The key to understanding the growth outlook is to remember the importance of each economic sector as it relates to growth. Personal consumption is responsible for 70% of all economic activity in most developed economies, the other 30% primarily from business activity. Hence, strong personal consumption reports such as retail sales, will usually indicate stronger growth in an economy. Growth of the overall economy as a whole is a positive sign for investors. As the economy grows, the stock market may rise as well.

The history of data plays a large role in the growth outlook of the economy. One months’ report that deviates from the current economic trend does not necessarily signify a change in economic outlook. Although many short-term investors may worry, we are concerned with long-term economic growth as investors. Do not get so caught up in the previous GDP report – worry about where the economy is heading.


  • What Does the Data Say About the Interest Rate Outlook?

Job reports and GDP reports are an excellent indication for how fast an economy is growing. If GDP is increasing too fast, or the job report significantly beats estimates, there may come a point when inflationary pressures build up as labor and productive capacity near full utilization. In this event, the central bank may conduct a stricter monetary policy, so as to “cool down” the overheating economy and head off inflation. As interest rates rise, companies and consumers might decrease their spending, and the economy could decelerate.

The opposite may occur when the economy is stagnant, or is contracting. The central bank’s monetary policy will loosen to decrease interest rates. Lower interest rates are sought to generate an increase in borrowing, investing and spending, hopefully resulting in job creation more consumption, and stronger economic expansion.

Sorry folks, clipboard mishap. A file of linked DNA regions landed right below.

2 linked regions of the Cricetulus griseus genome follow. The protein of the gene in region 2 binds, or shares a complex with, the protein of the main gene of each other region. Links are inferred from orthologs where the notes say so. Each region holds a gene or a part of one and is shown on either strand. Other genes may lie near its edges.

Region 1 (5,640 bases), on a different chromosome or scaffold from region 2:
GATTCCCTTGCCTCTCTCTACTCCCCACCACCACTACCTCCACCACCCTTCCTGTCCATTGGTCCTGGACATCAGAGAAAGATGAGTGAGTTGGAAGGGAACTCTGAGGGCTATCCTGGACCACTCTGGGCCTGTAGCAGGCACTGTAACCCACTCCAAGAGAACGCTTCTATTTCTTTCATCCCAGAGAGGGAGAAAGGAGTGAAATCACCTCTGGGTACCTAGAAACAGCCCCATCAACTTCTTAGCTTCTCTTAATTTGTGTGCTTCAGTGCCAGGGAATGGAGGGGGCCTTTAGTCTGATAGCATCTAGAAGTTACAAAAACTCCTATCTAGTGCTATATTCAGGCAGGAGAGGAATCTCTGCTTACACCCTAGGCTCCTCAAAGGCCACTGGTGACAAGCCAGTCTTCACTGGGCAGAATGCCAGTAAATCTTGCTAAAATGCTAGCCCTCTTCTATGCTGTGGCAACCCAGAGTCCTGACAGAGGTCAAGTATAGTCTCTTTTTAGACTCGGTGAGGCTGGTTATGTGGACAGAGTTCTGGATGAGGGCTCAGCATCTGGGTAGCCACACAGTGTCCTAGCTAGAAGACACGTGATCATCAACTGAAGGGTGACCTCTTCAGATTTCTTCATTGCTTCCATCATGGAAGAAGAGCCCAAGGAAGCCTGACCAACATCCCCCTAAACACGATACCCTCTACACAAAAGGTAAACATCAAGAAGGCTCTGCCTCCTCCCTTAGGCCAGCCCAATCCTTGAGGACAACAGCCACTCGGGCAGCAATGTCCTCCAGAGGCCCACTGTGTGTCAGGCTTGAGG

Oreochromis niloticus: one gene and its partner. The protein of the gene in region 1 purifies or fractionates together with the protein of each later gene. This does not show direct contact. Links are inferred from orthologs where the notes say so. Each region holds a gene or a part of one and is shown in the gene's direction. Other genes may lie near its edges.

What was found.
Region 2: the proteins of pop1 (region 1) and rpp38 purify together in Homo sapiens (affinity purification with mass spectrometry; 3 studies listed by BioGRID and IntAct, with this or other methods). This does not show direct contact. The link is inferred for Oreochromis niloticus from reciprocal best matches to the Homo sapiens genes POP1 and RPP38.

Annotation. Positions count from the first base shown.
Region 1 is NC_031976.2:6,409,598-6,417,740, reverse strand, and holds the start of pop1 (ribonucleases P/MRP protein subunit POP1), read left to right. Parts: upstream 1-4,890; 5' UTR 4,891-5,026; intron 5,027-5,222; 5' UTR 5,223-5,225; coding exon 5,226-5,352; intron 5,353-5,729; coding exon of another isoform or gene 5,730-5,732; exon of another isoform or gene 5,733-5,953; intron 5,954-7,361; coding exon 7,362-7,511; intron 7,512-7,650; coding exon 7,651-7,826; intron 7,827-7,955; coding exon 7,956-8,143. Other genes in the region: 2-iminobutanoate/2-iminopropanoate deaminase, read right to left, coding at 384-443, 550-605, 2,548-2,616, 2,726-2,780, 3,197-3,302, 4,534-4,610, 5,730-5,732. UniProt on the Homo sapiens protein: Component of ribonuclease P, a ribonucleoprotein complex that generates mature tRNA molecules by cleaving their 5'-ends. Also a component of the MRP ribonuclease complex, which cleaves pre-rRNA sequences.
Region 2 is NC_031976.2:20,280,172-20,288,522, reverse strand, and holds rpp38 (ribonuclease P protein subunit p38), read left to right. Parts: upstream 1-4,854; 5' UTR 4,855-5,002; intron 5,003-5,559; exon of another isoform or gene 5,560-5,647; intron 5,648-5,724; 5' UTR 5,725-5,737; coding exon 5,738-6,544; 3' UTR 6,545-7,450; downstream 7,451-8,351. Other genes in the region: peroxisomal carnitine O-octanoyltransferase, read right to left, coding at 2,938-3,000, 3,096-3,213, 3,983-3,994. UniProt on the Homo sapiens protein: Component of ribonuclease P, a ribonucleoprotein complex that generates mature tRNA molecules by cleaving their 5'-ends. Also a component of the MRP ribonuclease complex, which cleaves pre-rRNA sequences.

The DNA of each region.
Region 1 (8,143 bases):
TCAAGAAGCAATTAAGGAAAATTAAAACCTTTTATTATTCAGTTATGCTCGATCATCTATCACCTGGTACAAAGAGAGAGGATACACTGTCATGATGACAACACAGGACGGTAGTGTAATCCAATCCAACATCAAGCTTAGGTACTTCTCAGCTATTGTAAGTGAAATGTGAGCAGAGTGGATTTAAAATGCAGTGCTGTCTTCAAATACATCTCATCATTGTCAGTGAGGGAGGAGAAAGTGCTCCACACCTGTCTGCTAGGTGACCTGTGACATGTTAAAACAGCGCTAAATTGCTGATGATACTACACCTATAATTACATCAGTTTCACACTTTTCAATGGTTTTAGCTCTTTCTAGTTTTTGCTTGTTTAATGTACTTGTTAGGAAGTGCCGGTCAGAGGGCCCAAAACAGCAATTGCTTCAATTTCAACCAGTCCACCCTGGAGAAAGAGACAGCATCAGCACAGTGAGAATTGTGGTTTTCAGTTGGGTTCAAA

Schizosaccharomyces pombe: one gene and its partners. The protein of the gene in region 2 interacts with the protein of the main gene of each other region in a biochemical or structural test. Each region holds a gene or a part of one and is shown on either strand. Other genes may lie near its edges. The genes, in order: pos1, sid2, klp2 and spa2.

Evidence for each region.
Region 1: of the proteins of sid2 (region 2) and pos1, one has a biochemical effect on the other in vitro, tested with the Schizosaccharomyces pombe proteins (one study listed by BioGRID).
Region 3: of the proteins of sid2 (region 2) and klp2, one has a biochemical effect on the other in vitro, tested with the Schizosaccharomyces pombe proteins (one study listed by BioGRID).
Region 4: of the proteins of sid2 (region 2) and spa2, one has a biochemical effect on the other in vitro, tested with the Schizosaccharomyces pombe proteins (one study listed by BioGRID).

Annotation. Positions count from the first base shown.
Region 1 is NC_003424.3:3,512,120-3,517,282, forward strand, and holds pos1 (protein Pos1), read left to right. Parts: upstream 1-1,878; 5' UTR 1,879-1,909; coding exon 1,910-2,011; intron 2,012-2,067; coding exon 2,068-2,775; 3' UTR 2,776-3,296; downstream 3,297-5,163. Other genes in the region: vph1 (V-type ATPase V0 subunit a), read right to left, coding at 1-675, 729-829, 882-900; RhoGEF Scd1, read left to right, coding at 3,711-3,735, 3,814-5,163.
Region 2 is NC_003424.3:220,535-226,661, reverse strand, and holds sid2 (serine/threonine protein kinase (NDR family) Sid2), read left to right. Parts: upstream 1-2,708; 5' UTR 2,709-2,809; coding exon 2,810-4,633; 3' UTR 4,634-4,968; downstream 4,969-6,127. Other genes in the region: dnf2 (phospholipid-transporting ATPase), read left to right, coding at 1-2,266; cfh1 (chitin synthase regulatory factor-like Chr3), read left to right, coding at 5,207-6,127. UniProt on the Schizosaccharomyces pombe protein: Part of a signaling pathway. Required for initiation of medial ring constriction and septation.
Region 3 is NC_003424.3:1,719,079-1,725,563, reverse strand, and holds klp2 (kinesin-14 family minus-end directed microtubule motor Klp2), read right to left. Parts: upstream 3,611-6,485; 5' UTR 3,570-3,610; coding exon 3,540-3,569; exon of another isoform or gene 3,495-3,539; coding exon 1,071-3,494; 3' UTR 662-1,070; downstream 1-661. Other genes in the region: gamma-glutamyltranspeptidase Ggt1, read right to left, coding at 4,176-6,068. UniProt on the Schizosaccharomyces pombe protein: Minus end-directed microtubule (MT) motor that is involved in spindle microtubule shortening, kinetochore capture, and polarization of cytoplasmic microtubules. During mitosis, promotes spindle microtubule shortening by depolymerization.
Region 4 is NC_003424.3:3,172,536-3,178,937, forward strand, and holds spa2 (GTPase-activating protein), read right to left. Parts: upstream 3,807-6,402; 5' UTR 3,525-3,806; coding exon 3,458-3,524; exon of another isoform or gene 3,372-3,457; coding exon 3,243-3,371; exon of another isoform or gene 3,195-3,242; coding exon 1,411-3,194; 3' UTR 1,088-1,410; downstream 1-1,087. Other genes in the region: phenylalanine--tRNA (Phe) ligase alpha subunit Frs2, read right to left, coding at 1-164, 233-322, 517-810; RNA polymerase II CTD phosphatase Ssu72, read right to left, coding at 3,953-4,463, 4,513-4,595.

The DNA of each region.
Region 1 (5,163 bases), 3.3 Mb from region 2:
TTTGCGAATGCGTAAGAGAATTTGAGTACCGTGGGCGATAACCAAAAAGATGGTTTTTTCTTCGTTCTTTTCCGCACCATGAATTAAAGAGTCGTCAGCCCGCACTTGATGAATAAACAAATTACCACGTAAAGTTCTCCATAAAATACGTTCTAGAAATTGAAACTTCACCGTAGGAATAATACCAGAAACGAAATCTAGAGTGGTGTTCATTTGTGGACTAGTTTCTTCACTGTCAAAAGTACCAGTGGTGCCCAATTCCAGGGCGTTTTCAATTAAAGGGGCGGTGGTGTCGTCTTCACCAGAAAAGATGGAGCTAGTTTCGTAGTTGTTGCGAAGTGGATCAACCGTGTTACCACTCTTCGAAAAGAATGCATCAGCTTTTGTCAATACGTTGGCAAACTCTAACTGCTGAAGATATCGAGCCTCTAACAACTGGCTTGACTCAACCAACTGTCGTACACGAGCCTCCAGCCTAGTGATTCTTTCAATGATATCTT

Personal Investment Style Considerations

The final major piece of the puzzle centers on an investor’s individual investing style.  No two investors are alike, and consequently how they respond to economic data will depend on their particular investing approaches.  Long-term investors, for instance, may decide only to change their strategies if incoming data indicates a substantial, long-term change (several years) in the direction of an economy or sector.  If retail sales show a few months of weakness, for instance, but most other data series are stable (jobs, wages, housing, confidence, etc.), a long-term stock market investor may decide to stay invested and ride out any accompanying market setback. Alternatively, if an investor thinks a housing bubble has formed and real estate data begins to show signs of weakening, they might decide to reduce or exit real estate investments for a while.

Shorter-term investors, or those who seek to “time the market” (buying dips/selling rallies), may look to react more quickly to what incoming data reports suggest, seeking an opportunity to re-enter their preferred investing strategy in the future.  Based on incoming data, they also may be more active in adjusting asset allocations (shifting between stocks and bonds, for example) or sector allocations (shifting between cyclical and defensive sectors).

No matter your individual investing style, a solid framework to make sense of major economic data reports will make you a more informed investor and improve your potential for financial success. Resist the temptation to tune out the stream of economic data. Instead, prioritize the data, put it in perspective, and see how it fits in to the bigger picture and what that might mean for your investment strategy. Then you can more confidently adjust your investments as circumstances change over time.